Tim Burton's "Big Fish" is wonderful fun. It makes full use of Burton's fantabulist storytelling, but yoked to characters and a storyline that carry more emotional heft than you'd expect from a Burton film.
I love it that Albert Finney's tall tales, at least the early ones, have a quasi-biblical take to them--the big fish is relative to Jonah's whale, McGregor vs. the giant recalls David vs. Goliath (and in fact McGregor tosses a rock at his chest), the snake swimming towards the beautiful blonde nude evokes Eden, the same snake turning into a stick reminds us of Moses' showman side.
Also love it that for such a fantastical film (it's what "Forrest Gump" aspires to, only without the sticky sentimentality) Burton takes it easy on the CGI effects--there are a few, but they're not done in a way that looks like your usual CGI, and thankfully, there are no roller-coaster POV shots, like the kind done to death in the Matrix and Star Wars sequels.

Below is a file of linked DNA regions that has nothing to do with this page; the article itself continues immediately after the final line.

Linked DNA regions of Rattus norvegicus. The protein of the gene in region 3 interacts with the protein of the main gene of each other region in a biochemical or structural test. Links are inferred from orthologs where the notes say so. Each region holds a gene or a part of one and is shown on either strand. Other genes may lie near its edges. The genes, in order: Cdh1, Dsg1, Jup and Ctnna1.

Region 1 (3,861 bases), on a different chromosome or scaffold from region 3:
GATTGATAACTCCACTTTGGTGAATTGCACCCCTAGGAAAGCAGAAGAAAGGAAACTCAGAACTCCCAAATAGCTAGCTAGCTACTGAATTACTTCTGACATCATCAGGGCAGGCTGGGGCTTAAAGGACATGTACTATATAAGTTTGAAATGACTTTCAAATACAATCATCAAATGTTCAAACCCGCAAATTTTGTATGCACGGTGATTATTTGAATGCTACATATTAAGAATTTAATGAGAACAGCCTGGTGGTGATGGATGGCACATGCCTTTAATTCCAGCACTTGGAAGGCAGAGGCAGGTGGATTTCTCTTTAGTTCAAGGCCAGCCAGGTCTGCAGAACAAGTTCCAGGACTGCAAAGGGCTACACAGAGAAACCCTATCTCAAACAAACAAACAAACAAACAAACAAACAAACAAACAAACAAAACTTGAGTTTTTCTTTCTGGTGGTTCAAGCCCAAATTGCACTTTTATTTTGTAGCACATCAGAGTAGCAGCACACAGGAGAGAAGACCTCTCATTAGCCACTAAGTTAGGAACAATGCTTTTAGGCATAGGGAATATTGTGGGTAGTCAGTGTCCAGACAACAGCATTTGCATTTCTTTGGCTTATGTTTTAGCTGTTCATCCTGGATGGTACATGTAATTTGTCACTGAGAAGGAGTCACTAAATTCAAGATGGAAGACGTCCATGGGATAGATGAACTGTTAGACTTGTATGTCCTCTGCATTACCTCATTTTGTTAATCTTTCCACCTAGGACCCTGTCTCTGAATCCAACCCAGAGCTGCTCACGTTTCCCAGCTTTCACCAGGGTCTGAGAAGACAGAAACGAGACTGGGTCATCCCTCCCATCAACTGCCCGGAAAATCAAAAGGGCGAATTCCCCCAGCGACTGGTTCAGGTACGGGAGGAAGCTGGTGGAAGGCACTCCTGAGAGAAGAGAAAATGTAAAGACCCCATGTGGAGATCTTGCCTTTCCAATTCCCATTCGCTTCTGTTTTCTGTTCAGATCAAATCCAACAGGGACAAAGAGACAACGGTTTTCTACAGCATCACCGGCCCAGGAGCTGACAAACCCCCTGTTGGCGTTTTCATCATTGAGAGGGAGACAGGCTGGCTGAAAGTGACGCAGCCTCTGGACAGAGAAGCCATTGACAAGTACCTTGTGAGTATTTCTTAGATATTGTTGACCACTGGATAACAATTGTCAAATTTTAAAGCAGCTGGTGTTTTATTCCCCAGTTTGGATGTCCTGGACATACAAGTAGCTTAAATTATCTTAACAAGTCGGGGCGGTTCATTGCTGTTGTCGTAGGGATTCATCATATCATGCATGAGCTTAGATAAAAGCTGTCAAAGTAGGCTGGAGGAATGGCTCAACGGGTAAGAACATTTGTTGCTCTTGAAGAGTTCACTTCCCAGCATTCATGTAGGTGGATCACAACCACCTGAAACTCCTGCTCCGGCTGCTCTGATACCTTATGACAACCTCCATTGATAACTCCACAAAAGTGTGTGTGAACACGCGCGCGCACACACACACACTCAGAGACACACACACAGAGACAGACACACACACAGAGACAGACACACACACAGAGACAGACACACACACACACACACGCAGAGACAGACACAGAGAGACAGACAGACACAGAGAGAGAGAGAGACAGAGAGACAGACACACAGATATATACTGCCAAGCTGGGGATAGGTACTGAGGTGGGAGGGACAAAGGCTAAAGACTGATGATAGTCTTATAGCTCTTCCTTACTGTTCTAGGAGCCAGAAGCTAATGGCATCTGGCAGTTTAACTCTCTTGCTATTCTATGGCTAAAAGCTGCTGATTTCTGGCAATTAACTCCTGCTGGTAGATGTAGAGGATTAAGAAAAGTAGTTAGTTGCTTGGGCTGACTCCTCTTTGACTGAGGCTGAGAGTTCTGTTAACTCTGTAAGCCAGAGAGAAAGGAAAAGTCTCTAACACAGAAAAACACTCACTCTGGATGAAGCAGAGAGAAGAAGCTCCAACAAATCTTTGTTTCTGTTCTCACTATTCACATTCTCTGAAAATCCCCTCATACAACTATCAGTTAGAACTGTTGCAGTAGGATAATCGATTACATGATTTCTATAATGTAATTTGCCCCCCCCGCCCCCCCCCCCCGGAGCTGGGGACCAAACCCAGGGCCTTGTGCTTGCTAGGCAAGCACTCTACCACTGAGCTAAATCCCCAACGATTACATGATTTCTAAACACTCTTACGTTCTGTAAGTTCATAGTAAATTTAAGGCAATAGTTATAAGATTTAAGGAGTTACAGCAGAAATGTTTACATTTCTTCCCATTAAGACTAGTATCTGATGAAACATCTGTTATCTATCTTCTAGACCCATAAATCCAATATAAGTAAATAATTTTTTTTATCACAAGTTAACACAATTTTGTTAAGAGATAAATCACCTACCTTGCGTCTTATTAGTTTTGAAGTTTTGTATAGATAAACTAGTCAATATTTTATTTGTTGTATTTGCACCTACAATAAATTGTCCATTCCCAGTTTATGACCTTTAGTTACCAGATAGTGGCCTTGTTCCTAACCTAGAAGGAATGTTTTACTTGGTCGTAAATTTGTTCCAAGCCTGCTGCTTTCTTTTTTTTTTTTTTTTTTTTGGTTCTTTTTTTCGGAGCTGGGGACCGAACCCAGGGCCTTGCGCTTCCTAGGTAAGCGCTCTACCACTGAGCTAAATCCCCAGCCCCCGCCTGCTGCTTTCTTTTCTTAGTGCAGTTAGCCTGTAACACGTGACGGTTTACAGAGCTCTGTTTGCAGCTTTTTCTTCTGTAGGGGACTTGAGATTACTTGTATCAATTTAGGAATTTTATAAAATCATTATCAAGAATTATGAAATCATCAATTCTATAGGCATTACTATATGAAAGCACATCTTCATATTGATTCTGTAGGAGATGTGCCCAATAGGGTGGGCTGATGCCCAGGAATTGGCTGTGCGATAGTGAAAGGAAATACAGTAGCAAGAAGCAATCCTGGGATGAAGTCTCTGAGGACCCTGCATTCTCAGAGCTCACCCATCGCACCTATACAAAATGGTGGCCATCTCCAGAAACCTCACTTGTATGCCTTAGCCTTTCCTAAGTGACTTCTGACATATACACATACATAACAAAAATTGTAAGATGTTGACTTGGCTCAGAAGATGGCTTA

And Billy Crudup's feelings towards his father--it's the first time in a long time I've believed in this kind of relationship so strongly (even if son-reconciles-with-estranged-father is one of the oldest storylines in showbiz). I know how it feels like to realize you've been lied to for years, by someone you trusted and believed in. The sense of betrayal, the hate, is very palpable.